You will not be disappointed if you substitute a slow cooker with a Dutch oven you will have authentic flavors and no leftovers…
If you want to see an awesome range of stovetop and oven-safe slow cooking pots in a variety of materials, sizes, shapes, weights, and most importantly colors check out this page…
Saucepan or Stock Pot
A heavy bottom, or even light aluminum, pot, or pan with a lid can also function as a slow cooker and is useful for recipes like soups and casseroles that use a lot of liquid to avoid scorching on the bottom. This method is perfect for the stovetop method because it’s easy to adjust and regulate the heat up or down without worrying about your food burning at high temperatures.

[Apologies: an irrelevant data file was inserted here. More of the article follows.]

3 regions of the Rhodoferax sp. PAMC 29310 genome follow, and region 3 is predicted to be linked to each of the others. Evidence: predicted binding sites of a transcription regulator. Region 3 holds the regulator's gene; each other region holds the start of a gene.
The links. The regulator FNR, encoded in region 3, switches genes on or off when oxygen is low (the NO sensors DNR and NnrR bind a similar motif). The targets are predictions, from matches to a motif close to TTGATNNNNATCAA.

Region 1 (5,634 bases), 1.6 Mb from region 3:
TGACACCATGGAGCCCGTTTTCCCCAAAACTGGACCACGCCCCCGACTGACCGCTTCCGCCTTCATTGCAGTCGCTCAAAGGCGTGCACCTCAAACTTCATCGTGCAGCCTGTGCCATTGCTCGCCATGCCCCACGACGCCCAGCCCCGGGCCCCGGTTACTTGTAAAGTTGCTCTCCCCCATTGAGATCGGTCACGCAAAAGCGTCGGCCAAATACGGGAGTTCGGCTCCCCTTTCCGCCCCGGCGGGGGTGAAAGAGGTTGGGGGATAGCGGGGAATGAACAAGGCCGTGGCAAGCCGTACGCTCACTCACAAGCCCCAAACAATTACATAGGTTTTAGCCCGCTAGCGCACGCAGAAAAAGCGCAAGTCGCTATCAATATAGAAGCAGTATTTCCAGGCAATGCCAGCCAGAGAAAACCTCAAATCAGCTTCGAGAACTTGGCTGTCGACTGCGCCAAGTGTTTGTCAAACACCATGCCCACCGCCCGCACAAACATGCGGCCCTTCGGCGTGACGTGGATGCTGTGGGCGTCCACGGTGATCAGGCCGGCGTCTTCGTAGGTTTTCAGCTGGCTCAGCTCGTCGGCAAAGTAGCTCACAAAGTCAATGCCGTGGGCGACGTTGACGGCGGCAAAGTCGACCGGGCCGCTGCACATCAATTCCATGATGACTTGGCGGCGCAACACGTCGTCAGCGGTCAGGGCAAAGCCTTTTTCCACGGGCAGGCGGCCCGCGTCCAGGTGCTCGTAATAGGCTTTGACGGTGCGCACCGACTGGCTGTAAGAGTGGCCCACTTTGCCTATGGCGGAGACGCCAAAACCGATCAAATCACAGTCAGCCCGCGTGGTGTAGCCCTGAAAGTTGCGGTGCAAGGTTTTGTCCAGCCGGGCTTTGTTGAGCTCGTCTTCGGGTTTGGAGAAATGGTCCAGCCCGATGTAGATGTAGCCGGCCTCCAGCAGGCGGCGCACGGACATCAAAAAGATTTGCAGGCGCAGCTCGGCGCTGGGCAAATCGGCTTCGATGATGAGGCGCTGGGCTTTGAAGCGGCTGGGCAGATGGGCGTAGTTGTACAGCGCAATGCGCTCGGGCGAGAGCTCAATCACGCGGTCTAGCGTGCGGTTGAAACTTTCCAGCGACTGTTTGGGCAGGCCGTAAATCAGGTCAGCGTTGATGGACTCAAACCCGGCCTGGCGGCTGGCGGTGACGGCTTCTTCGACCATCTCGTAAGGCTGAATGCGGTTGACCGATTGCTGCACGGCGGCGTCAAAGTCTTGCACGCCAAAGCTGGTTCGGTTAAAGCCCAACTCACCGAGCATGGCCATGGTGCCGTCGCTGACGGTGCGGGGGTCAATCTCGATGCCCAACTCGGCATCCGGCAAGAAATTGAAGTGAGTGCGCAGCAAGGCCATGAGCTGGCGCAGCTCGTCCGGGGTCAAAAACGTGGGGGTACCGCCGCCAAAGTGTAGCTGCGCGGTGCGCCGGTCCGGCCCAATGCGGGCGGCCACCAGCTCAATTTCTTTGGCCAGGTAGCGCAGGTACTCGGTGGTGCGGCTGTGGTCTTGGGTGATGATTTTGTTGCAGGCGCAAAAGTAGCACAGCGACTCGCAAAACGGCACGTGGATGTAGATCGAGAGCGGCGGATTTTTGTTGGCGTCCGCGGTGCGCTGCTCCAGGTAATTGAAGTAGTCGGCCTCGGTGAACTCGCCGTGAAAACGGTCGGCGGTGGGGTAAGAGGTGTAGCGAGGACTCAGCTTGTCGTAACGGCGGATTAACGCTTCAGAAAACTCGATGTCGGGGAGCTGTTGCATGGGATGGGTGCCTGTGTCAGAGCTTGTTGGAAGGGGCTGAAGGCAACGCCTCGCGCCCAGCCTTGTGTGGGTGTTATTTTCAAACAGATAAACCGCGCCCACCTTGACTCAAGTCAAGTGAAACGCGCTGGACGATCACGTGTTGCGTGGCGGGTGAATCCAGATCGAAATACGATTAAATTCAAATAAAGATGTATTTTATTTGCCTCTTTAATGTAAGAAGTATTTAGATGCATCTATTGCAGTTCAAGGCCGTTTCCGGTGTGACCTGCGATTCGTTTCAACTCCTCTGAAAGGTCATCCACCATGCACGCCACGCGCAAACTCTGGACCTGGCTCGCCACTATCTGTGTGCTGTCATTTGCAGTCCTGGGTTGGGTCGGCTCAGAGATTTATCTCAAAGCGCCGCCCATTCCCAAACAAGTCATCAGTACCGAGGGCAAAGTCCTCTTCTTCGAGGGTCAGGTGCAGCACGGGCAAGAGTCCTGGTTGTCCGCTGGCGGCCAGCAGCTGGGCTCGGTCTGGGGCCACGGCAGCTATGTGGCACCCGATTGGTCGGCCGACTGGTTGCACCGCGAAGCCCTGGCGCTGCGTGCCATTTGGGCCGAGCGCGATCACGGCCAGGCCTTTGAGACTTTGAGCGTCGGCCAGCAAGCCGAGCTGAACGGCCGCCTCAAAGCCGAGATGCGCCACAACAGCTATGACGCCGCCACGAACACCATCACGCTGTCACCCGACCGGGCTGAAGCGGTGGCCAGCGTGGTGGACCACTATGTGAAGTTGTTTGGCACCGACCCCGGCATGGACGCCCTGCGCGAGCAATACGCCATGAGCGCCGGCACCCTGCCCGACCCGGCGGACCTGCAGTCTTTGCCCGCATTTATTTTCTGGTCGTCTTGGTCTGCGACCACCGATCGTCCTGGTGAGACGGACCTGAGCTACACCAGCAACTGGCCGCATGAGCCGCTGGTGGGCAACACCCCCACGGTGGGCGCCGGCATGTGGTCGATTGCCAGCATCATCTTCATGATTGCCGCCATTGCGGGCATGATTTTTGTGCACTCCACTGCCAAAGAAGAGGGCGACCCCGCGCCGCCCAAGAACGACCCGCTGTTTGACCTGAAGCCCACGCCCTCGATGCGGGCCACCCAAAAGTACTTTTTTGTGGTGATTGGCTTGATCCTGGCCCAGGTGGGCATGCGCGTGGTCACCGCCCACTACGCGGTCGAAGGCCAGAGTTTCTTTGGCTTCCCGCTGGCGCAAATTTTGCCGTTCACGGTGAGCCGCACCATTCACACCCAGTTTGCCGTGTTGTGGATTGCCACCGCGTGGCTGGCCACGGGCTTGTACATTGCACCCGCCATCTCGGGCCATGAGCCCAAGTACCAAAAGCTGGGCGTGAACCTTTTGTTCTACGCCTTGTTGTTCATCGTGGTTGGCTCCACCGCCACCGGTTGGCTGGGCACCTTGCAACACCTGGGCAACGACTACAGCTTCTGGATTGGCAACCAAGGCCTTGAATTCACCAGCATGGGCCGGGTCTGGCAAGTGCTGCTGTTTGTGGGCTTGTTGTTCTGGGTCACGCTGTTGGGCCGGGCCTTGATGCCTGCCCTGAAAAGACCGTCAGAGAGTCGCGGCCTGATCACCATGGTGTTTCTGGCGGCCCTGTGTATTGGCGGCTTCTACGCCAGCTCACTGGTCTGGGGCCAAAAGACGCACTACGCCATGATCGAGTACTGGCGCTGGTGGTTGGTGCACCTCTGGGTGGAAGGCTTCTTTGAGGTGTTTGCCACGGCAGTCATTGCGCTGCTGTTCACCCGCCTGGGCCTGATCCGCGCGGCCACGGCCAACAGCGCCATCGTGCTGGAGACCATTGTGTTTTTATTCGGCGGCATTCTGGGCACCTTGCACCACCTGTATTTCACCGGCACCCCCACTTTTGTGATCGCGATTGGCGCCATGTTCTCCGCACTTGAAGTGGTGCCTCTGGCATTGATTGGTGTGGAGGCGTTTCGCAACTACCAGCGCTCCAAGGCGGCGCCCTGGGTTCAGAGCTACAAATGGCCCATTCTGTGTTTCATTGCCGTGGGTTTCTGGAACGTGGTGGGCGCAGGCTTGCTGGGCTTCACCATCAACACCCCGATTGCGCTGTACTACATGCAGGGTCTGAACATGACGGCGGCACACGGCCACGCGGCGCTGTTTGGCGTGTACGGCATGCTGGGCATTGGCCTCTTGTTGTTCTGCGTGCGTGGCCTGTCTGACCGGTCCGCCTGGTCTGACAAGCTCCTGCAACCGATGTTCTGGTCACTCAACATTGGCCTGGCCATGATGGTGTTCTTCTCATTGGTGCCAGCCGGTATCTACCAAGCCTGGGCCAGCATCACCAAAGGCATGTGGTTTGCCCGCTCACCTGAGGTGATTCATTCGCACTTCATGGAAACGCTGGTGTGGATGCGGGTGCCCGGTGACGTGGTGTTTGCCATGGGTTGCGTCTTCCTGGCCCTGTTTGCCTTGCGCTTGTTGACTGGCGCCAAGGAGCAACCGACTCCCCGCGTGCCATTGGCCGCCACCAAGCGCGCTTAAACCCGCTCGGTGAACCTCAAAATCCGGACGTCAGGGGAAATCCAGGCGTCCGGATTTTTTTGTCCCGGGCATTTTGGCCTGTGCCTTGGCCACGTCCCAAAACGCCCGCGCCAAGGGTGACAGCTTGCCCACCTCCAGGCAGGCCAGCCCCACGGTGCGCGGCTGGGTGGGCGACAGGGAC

If you want to see an awesome range of stovetop cooking pots “with lids” in a variety of materials, sizes, shapes, weights, and most importantly colors check out this page…
Lidless Cooking Pots or Dishes
With care, you can also use a deep cooking pot or even a casserole dish that does not have a lid. Then use aluminum foil securely fitted over the top as a lid. Although it can be done I would not advise using this method, purely for safety reasons. Check out my article below for more inspiration or check this awesome affordable cooking pot available in 2-qt, 4qt & 5qt sizes here.
Recommended: What can I use instead of a slow cooker
How to Slow Cook Without a Slow Cooker
Slow cooking is a great way to cook any type of dish but the best results come from using tough cuts meat and legumes, and/or hearty vegetables like potatoes and carrots. Besides having the correct cooking pot on hand there are two main heat sources you can use. The stovetop that heats the pot from below and needs to be watched closely and stirred during cooking. Also, an oven where the heat hits all sides making the heat distribution more even.